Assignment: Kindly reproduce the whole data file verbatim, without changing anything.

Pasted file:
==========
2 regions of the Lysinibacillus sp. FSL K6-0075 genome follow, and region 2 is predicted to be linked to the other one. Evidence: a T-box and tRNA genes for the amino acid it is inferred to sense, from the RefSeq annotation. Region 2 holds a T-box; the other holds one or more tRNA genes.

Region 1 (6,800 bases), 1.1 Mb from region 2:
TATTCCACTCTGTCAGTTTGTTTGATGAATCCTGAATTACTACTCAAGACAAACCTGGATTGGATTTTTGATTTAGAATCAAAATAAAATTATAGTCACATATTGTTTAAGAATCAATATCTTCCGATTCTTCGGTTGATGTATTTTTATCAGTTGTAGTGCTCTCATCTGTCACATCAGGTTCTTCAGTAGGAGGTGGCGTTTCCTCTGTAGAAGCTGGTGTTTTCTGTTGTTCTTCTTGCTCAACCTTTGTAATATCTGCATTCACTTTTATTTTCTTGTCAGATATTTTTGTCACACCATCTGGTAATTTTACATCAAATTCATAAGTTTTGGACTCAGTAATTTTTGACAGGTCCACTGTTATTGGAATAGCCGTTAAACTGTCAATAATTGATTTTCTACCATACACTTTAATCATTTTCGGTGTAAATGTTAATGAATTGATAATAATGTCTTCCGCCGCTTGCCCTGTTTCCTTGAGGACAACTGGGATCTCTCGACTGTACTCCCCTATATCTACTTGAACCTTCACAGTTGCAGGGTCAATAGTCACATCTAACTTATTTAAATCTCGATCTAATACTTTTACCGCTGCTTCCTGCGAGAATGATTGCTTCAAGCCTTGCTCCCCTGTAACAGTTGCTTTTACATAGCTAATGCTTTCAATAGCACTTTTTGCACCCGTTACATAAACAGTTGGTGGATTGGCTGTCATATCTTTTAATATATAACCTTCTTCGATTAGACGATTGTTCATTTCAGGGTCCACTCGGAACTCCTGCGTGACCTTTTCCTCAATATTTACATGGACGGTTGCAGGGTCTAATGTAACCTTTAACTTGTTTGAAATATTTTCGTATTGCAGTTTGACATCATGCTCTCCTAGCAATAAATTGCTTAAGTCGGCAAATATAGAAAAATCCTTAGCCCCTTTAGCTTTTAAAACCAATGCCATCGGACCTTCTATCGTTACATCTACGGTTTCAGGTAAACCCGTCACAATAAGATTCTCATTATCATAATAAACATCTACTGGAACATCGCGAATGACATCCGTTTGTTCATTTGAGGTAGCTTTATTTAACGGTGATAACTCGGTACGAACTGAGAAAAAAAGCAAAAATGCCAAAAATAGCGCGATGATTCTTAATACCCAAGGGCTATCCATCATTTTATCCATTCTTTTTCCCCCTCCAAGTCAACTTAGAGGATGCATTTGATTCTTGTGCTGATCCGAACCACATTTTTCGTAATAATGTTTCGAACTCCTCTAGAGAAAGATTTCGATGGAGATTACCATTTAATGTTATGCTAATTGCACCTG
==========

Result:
2 regions of the Lysinibacillus sp. FSL K6-0075 genome follow, and region 2 is predicted to be linked to the other one. Evidence: a T-box and tRNA genes for the amino acid it is inferred to sense, from the RefSeq annotation. Region 2 holds a T-box; the other holds one or more tRNA genes.

Region 1 (6,800 bases), 1.1 Mb from region 2:
TATTCCACTCTGTCAGTTTGTTTGATGAATCCTGAATTACTACTCAAGACAAACCTGGATTGGATTTTTGATTTAGAATCAAAATAAAATTATAGTCACATATTGTTTAAGAATCAATATCTTCCGATTCTTCGGTTGATGTATTTTTATCAGTTGTAGTGCTCTCATCTGTCACATCAGGTTCTTCAGTAGGAGGTGGCGTTTCCTCTGTAGAAGCTGGTGTTTTCTGTTGTTCTTCTTGCTCAACCTTTGTAATATCTGCATTCACTTTTATTTTCTTGTCAGATATTTTTGTCACACCATCTGGTAATTTTACATCAAATTCATAAGTTTTGGACTCAGTAATTTTTGACAGGTCCACTGTTATTGGAATAGCCGTTAAACTGTCAATAATTGATTTTCTACCATACACTTTAATCATTTTCGGTGTAAATGTTAATGAATTGATAATAATGTCTTCCGCCGCTTGCCCTGTTTCCTTGAGGACAACTGGGATCTCTCGACTGTACTCCCCTATATCTACTTGAACCTTCACAGTTGCAGGGTCAATAGTCACATCTAACTTATTTAAATCTCGATCTAATACTTTTACCGCTGCTTCCTGCGAGAATGATTGCTTCAAGCCTTGCTCCCCTGTAACAGTTGCTTTTACATAGCTAATGCTTTCAATAGCACTTTTTGCACCCGTTACATAAACAGTTGGTGGATTGGCTGTCATATCTTTTAATATATAACCTTCTTCGATTAGACGATTGTTCATTTCAGGGTCCACTCGGAACTCCTGCGTGACCTTTTCCTCAATATTTACATGGACGGTTGCAGGGTCTAATGTAACCTTTAACTTGTTTGAAATATTTTCGTATTGCAGTTTGACATCATGCTCTCCTAGCAATAAATTGCTTAAGTCGGCAAATATAGAAAAATCCTTAGCCCCTTTAGCTTTTAAAACCAATGCCATCGGACCTTCTATCGTTACATCTACGGTTTCAGGTAAACCCGTCACAATAAGATTCTCATTATCATAATAAACATCTACTGGAACATCGCGAATGACATCCGTTTGTTCATTTGAGGTAGCTTTATTTAACGGTGATAACTCGGTACGAACTGAGAAAAAAAGCAAAAATGCCAAAAATAGCGCGATGATTCTTAATACCCAAGGGCTATCCATCATTTTATCCATTCTTTTTCCCCCTCCAAGTCAACTTAGAGGATGCATTTGATTCTTGTGCTGATCCGAACCACATTTTTCGTAATAATGTTTCGAACTCCTCTAGAGAAAGATTTCGATGGAGATTACCATTTAATGTTATGCTAATTGCACCTG